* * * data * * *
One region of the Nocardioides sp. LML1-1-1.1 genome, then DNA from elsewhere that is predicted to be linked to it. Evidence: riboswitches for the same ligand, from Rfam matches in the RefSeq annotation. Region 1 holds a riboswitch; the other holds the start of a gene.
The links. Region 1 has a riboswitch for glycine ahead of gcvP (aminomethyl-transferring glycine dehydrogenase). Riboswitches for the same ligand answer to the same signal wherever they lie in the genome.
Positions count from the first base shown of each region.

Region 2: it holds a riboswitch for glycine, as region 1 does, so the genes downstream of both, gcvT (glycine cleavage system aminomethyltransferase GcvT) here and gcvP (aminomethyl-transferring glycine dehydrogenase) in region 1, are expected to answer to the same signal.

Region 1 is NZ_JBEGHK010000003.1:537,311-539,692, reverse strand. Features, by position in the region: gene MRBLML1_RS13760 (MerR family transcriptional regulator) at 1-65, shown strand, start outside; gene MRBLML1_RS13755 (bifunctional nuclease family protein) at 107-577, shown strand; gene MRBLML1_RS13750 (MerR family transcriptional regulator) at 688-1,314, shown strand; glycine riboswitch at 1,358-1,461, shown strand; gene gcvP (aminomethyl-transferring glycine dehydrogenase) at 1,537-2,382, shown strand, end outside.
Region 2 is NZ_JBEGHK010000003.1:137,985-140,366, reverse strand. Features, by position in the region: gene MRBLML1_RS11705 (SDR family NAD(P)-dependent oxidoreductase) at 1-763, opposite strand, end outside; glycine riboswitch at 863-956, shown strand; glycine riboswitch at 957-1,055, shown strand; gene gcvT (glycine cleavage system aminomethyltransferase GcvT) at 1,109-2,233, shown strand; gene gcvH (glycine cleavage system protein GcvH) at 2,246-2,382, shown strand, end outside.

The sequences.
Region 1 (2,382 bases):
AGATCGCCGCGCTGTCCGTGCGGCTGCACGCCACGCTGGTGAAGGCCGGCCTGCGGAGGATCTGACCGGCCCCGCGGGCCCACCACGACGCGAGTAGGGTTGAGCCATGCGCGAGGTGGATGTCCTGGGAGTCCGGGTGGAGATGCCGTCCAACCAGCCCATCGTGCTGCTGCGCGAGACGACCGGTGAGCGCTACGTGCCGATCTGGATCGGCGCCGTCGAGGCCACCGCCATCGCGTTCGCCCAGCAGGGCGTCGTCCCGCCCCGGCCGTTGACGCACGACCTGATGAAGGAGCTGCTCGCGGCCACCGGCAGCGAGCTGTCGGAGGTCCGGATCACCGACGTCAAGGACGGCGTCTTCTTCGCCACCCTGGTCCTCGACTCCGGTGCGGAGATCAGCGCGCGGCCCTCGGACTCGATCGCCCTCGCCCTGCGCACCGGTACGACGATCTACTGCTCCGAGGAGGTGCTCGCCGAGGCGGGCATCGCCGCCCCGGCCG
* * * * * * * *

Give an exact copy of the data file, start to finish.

One region of the Nocardioides sp. LML1-1-1.1 genome, then DNA from elsewhere that is predicted to be linked to it. Evidence: riboswitches for the same ligand, from Rfam matches in the RefSeq annotation. Region 1 holds a riboswitch; the other holds the start of a gene.
The links. Region 1 has a riboswitch for glycine ahead of gcvP (aminomethyl-transferring glycine dehydrogenase). Riboswitches for the same ligand answer to the same signal wherever they lie in the genome.
Positions count from the first base shown of each region.

Region 2: it holds a riboswitch for glycine, as region 1 does, so the genes downstream of both, gcvT (glycine cleavage system aminomethyltransferase GcvT) here and gcvP (aminomethyl-transferring glycine dehydrogenase) in region 1, are expected to answer to the same signal.

Region 1 is NZ_JBEGHK010000003.1:537,311-539,692, reverse strand. Features, by position in the region: gene MRBLML1_RS13760 (MerR family transcriptional regulator) at 1-65, shown strand, start outside; gene MRBLML1_RS13755 (bifunctional nuclease family protein) at 107-577, shown strand; gene MRBLML1_RS13750 (MerR family transcriptional regulator) at 688-1,314, shown strand; glycine riboswitch at 1,358-1,461, shown strand; gene gcvP (aminomethyl-transferring glycine dehydrogenase) at 1,537-2,382, shown strand, end outside.
Region 2 is NZ_JBEGHK010000003.1:137,985-140,366, reverse strand. Features, by position in the region: gene MRBLML1_RS11705 (SDR family NAD(P)-dependent oxidoreductase) at 1-763, opposite strand, end outside; glycine riboswitch at 863-956, shown strand; glycine riboswitch at 957-1,055, shown strand; gene gcvT (glycine cleavage system aminomethyltransferase GcvT) at 1,109-2,233, shown strand; gene gcvH (glycine cleavage system protein GcvH) at 2,246-2,382, shown strand, end outside.

The sequences.
Region 1 (2,382 bases):
AGATCGCCGCGCTGTCCGTGCGGCTGCACGCCACGCTGGTGAAGGCCGGCCTGCGGAGGATCTGACCGGCCCCGCGGGCCCACCACGACGCGAGTAGGGTTGAGCCATGCGCGAGGTGGATGTCCTGGGAGTCCGGGTGGAGATGCCGTCCAACCAGCCCATCGTGCTGCTGCGCGAGACGACCGGTGAGCGCTACGTGCCGATCTGGATCGGCGCCGTCGAGGCCACCGCCATCGCGTTCGCCCAGCAGGGCGTCGTCCCGCCCCGGCCGTTGACGCACGACCTGATGAAGGAGCTGCTCGCGGCCACCGGCAGCGAGCTGTCGGAGGTCCGGATCACCGACGTCAAGGACGGCGTCTTCTTCGCCACCCTGGTCCTCGACTCCGGTGCGGAGATCAGCGCGCGGCCCTCGGACTCGATCGCCCTCGCCCTGCGCACCGGTACGACGATCTACTGCTCCGAGGAGGTGCTCGCCGAGGCGGGCATCGCCGCCCCGGCCG